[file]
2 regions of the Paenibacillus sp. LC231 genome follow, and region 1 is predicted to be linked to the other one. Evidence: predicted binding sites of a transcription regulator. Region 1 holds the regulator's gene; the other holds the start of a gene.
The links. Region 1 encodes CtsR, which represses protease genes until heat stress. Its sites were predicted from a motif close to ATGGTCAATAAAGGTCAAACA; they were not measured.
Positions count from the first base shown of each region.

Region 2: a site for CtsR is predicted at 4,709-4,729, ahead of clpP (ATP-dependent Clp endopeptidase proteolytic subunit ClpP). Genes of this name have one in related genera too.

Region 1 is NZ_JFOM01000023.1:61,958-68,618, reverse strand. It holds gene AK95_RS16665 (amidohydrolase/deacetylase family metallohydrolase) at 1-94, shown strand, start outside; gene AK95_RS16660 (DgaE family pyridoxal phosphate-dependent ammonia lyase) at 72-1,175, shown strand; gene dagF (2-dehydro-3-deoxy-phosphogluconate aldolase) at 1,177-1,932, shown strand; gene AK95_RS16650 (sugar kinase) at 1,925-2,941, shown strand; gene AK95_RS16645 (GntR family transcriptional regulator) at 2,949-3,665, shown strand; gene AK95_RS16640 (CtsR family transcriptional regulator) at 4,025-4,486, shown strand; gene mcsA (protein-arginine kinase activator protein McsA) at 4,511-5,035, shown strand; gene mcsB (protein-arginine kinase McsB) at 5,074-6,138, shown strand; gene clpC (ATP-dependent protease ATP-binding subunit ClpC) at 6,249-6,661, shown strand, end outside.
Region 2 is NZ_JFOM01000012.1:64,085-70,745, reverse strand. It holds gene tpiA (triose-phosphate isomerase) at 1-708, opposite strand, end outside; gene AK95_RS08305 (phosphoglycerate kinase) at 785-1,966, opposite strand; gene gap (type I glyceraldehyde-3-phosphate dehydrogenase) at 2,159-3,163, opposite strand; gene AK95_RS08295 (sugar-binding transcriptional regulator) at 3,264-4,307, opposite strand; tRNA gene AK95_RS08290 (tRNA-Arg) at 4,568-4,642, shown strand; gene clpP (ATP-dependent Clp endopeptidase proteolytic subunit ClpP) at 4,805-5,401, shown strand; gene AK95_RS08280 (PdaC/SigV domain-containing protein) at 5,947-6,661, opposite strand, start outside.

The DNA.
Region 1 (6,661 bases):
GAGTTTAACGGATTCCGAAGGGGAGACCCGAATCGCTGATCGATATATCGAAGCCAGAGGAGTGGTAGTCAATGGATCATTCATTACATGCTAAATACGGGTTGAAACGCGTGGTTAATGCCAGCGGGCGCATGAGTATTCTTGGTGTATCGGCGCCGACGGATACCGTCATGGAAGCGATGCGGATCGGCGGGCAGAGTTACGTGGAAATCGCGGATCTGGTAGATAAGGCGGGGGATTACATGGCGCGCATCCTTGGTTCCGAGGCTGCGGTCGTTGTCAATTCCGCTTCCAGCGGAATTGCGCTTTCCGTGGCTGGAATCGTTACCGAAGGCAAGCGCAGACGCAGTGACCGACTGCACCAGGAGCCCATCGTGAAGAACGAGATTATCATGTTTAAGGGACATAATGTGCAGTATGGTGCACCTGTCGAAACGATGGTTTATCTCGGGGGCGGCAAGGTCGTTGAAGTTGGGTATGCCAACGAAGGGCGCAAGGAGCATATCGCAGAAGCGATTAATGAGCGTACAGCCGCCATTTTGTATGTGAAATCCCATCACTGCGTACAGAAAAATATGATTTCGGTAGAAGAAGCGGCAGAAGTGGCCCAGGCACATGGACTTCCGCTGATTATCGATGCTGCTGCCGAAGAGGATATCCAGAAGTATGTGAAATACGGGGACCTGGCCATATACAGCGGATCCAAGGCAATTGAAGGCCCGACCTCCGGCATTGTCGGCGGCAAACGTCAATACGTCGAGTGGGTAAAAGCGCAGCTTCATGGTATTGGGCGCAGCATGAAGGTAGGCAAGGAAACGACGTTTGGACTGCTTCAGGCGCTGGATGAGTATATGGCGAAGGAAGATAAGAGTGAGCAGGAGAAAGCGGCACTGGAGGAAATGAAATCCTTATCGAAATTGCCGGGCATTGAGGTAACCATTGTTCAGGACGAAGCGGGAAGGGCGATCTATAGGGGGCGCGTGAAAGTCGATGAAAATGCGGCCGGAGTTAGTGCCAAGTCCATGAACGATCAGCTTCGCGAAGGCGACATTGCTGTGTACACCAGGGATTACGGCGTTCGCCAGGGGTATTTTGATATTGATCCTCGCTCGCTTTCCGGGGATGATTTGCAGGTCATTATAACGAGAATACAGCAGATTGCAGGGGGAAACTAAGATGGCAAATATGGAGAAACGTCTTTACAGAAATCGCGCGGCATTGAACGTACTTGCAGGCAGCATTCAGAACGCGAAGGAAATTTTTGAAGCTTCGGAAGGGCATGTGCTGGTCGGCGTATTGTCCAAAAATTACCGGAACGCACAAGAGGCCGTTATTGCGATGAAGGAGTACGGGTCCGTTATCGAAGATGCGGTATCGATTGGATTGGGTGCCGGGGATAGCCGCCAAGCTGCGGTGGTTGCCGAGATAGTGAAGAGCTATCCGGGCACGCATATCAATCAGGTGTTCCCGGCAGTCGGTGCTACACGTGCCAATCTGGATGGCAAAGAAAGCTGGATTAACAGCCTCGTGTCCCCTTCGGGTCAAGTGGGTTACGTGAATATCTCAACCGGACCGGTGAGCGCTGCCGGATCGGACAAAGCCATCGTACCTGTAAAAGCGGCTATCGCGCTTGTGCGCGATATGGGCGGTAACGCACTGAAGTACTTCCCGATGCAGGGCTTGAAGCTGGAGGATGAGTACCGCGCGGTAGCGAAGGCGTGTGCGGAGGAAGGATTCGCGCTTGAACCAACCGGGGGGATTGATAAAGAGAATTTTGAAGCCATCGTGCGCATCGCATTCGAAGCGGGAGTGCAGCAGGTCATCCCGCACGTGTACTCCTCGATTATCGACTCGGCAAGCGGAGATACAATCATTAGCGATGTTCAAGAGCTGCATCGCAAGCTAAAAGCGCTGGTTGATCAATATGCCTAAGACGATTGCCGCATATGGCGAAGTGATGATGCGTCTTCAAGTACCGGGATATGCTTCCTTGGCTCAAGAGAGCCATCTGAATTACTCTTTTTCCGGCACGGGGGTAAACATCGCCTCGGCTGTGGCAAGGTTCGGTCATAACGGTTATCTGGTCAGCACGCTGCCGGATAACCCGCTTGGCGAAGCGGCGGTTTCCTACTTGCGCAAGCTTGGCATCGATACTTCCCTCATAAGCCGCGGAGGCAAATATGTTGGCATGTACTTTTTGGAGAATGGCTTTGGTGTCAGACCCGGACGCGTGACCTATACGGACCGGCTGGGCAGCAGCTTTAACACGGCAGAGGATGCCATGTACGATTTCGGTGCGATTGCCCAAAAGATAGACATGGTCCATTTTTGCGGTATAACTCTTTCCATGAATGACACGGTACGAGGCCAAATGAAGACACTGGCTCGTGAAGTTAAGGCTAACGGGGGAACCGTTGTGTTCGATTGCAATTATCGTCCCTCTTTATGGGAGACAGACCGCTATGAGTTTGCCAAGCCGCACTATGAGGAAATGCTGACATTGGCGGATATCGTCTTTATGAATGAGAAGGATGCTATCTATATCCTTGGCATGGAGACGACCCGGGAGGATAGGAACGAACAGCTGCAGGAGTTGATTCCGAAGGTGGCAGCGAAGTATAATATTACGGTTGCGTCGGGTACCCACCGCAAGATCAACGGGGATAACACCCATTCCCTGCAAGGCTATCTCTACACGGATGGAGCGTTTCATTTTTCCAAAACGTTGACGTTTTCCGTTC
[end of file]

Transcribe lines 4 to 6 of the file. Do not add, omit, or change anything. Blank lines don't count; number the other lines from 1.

Region 2: a site for CtsR is predicted at 4,709-4,729, ahead of clpP (ATP-dependent Clp endopeptidase proteolytic subunit ClpP). Genes of this name have one in related genera too.

Region 1 is NZ_JFOM01000023.1:61,958-68,618, reverse strand. It holds gene AK95_RS16665 (amidohydrolase/deacetylase family metallohydrolase) at 1-94, shown strand, start outside; gene AK95_RS16660 (DgaE family pyridoxal phosphate-dependent ammonia lyase) at 72-1,175, shown strand; gene dagF (2-dehydro-3-deoxy-phosphogluconate aldolase) at 1,177-1,932, shown strand; gene AK95_RS16650 (sugar kinase) at 1,925-2,941, shown strand; gene AK95_RS16645 (GntR family transcriptional regulator) at 2,949-3,665, shown strand; gene AK95_RS16640 (CtsR family transcriptional regulator) at 4,025-4,486, shown strand; gene mcsA (protein-arginine kinase activator protein McsA) at 4,511-5,035, shown strand; gene mcsB (protein-arginine kinase McsB) at 5,074-6,138, shown strand; gene clpC (ATP-dependent protease ATP-binding subunit ClpC) at 6,249-6,661, shown strand, end outside.
Region 2 is NZ_JFOM01000012.1:64,085-70,745, reverse strand. It holds gene tpiA (triose-phosphate isomerase) at 1-708, opposite strand, end outside; gene AK95_RS08305 (phosphoglycerate kinase) at 785-1,966, opposite strand; gene gap (type I glyceraldehyde-3-phosphate dehydrogenase) at 2,159-3,163, opposite strand; gene AK95_RS08295 (sugar-binding transcriptional regulator) at 3,264-4,307, opposite strand; tRNA gene AK95_RS08290 (tRNA-Arg) at 4,568-4,642, shown strand; gene clpP (ATP-dependent Clp endopeptidase proteolytic subunit ClpP) at 4,805-5,401, shown strand; gene AK95_RS08280 (PdaC/SigV domain-containing protein) at 5,947-6,661, opposite strand, start outside.